Performing Arts Centers Receive Gaming Mitigation Grants

HYANNIS – The Mass Cultural Council has announced recipients of the first round of Gaming Mitigation grants.

In total, 52 non-profit and municipally-owned performing arts centers across Massachusetts will receive $3.34 million to help mitigate the challenges they face when directly competing with resort casinos to book touring artists.

“When the Legislature considered the operation of resort-style casinos in Massachusetts almost a decade ago many were concerned with unintended consequences,” said Mass Cultural Council Director Anita Walker said.

“While the influx of new gaming revenues into state coffers and the creation of new jobs was anticipated and welcome, many predicated performing arts centers would lose access to acts once they began competing with casinos to attract and book nationally-touring artists.”

“Mass Cultural Council is proud to administer this program, fulfilling the Legislature’s vision by making these mitigation funds available to non-profit and municipally-owned performing arts centers.”

Multiple performing arts centers on Cape Cod, the Islands, and Southeastern Massachusetts will receive Gaming Mitigation grants including $8,915 for Cape Cod Chamber Music Festival in Eastham, $16,183 for Cotuit Center for the Arts in Cotuit, $34,511 for Greater Plymouth Performing Arts Center in Plymouth, $69,141 for Payomet Performing Arts Center in Truro, $1,000 for Provincetown Jazz Festival in Orleans, $9,518 for The Nantucket Dreamland Foundation in Nantucket, and $18,472 for The Yard in Chilmark.

The Mass Cultural Council was directed to administer the grants the legislature in the “Expanded Gaming Act of 2011.”

While the program was conceived nine years ago, the council is now managing the first award round in 2020 because casinos did not begin operating in Massachusetts until 2018.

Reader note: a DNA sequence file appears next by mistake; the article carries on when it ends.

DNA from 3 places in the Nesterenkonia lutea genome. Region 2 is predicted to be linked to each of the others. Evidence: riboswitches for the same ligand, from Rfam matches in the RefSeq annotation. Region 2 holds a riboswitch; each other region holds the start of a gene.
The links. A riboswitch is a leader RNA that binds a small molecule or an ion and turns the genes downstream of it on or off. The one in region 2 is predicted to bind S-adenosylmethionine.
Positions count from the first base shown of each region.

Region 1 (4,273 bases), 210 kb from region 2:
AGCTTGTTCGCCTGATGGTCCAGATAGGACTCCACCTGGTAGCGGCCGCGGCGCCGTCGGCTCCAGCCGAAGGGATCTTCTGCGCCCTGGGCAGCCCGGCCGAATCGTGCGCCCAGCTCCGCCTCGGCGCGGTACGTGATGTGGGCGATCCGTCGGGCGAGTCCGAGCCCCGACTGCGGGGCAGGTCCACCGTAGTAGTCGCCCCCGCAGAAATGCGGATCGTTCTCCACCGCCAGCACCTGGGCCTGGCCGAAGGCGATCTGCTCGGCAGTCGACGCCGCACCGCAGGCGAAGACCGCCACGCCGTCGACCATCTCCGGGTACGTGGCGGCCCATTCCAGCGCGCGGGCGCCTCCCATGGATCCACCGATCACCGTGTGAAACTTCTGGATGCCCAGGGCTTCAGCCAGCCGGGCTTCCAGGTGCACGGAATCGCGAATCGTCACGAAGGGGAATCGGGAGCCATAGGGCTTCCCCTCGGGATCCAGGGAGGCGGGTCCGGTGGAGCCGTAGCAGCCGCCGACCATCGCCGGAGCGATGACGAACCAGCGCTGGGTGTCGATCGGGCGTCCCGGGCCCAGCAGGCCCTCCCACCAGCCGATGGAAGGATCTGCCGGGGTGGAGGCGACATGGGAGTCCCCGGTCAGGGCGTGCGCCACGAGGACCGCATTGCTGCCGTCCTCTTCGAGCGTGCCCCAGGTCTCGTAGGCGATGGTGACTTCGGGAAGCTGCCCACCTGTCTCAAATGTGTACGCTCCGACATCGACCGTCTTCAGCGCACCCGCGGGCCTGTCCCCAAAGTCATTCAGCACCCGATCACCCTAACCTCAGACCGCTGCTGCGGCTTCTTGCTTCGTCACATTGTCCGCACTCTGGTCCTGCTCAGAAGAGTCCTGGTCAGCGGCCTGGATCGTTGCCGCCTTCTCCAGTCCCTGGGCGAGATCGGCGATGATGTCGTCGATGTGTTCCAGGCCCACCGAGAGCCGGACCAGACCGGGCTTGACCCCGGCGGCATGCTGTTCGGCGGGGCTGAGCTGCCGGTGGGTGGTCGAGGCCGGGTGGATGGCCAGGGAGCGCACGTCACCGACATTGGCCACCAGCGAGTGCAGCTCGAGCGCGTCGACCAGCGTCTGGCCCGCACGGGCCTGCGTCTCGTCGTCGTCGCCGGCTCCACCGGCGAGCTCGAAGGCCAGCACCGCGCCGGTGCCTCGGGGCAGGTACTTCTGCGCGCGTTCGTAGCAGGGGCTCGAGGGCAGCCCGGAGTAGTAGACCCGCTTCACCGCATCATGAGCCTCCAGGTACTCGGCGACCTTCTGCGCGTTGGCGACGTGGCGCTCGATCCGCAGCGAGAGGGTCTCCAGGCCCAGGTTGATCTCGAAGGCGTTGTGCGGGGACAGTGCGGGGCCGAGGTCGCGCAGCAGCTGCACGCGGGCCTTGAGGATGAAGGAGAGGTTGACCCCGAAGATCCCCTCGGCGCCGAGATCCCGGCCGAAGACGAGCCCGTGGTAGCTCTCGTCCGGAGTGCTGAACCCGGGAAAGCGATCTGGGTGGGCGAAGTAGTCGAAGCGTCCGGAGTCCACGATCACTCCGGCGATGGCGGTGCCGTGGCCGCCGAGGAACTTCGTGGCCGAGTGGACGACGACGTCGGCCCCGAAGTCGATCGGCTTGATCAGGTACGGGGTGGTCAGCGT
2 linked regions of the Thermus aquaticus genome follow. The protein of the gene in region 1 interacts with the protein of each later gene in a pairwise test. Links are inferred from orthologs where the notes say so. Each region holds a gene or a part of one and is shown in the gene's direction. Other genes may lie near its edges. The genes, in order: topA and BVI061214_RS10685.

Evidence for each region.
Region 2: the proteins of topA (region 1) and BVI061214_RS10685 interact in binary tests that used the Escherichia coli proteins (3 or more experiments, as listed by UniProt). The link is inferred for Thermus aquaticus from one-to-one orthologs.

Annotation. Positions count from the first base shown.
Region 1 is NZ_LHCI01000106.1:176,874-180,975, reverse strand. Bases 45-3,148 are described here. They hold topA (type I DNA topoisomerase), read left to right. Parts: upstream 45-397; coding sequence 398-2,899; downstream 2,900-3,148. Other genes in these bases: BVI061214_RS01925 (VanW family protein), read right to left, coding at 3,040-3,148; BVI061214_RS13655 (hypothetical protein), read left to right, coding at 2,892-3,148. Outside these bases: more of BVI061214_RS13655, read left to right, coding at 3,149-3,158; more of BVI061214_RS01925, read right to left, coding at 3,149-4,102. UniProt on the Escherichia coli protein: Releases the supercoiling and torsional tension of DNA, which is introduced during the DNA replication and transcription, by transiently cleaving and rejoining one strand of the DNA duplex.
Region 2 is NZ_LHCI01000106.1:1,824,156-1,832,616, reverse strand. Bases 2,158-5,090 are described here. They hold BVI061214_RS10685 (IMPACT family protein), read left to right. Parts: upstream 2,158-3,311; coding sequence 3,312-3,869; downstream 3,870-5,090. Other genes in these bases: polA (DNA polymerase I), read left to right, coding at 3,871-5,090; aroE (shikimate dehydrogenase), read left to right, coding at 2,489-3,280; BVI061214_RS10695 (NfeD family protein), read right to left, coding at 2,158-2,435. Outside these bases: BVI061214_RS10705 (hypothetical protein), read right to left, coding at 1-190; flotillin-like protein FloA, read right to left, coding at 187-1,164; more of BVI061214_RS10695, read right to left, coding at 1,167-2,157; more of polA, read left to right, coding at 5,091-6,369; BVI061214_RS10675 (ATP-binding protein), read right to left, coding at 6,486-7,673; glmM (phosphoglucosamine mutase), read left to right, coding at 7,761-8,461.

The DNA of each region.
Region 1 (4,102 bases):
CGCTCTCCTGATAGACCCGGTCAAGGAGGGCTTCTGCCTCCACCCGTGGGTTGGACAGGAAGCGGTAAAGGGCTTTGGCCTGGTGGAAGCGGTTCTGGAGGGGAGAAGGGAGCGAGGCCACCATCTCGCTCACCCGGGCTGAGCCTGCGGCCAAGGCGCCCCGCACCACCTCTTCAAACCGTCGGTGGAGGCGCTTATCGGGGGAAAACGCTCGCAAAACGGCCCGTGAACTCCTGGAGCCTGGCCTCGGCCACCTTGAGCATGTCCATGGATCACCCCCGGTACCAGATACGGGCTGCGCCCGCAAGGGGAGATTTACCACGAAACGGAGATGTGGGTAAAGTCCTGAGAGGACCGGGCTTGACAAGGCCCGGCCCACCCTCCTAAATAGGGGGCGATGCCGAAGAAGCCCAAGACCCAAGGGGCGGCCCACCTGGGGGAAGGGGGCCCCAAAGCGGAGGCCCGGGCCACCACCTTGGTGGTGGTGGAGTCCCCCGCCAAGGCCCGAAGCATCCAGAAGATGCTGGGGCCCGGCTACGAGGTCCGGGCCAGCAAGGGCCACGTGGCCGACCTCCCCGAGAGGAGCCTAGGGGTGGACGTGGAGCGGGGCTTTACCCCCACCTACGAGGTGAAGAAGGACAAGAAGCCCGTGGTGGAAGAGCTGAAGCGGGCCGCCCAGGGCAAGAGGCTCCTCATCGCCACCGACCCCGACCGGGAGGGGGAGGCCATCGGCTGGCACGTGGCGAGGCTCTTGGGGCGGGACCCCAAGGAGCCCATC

The Gaming Mitigation Program aims to mitigate a direct threat to the sustainability of non-profit and municipal performing arts centers in the state by providing capital to preserve their ability to compete with casinos in a new, unbalanced marketplace.

Grants are awarded using a formula that considers two factors, with equal weight: percent of performances impacted, and the total fees paid to touring shows and artists.

The formula allocates higher awards to performing arts centers with a higher percent of impacted performances who spend more money on touring shows or artists because organizations with business models that rely heavily on these types of shows and artists are most heavily impacted by competition with casinos.

The funds must be spent on fees paid to touring shows or artist which includes payments to the show or artist, housing cost for the touring show or artist, and travel costs for the show or artists.

While performing arts centers are currently closed due to COVID-19 precautions, the funding will help recipients attract and pay touring artists when it is deemed safe to reopen.  

About Luke Leitner

Luke Leitner grew up in Watertown Massachusetts and now lives in West Yarmouth on the Cape. He has been a part of the news team in the CapeCod.com News Center since the spring of 2019. He studied business communications at Western New England University.



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